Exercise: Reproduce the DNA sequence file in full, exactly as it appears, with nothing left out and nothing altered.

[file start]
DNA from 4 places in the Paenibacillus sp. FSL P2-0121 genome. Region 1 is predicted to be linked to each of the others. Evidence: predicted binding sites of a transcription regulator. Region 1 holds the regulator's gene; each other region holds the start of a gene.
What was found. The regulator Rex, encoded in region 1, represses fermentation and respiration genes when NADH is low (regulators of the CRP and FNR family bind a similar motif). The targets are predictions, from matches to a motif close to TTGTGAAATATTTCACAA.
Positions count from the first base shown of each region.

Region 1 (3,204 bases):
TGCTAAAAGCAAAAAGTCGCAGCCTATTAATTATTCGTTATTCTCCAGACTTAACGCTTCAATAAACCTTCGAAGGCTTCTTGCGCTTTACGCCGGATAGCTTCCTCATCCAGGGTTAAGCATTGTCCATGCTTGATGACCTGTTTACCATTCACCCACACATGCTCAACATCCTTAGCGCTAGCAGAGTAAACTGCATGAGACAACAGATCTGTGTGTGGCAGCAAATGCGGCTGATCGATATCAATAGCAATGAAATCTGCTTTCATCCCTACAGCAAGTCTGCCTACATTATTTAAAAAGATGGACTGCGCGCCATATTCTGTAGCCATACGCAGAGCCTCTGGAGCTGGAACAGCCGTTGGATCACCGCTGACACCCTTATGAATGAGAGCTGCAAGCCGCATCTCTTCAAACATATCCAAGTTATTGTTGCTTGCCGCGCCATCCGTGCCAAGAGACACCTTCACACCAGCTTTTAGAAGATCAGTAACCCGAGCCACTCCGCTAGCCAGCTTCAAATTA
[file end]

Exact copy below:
DNA from 4 places in the Paenibacillus sp. FSL P2-0121 genome. Region 1 is predicted to be linked to each of the others. Evidence: predicted binding sites of a transcription regulator. Region 1 holds the regulator's gene; each other region holds the start of a gene.
What was found. The regulator Rex, encoded in region 1, represses fermentation and respiration genes when NADH is low (regulators of the CRP and FNR family bind a similar motif). The targets are predictions, from matches to a motif close to TTGTGAAATATTTCACAA.
Positions count from the first base shown of each region.

Region 1 (3,204 bases):
TGCTAAAAGCAAAAAGTCGCAGCCTATTAATTATTCGTTATTCTCCAGACTTAACGCTTCAATAAACCTTCGAAGGCTTCTTGCGCTTTACGCCGGATAGCTTCCTCATCCAGGGTTAAGCATTGTCCATGCTTGATGACCTGTTTACCATTCACCCACACATGCTCAACATCCTTAGCGCTAGCAGAGTAAACTGCATGAGACAACAGATCTGTGTGTGGCAGCAAATGCGGCTGATCGATATCAATAGCAATGAAATCTGCTTTCATCCCTACAGCAAGTCTGCCTACATTATTTAAAAAGATGGACTGCGCGCCATATTCTGTAGCCATACGCAGAGCCTCTGGAGCTGGAACAGCCGTTGGATCACCGCTGACACCCTTATGAATGAGAGCTGCAAGCCGCATCTCTTCAAACATATCCAAGTTATTGTTGCTTGCCGCGCCATCCGTGCCAAGAGACACCTTCACACCAGCTTTTAGAAGATCAGTAACCCGAGCCACTCCGCTAGCCAGCTTCAAATTA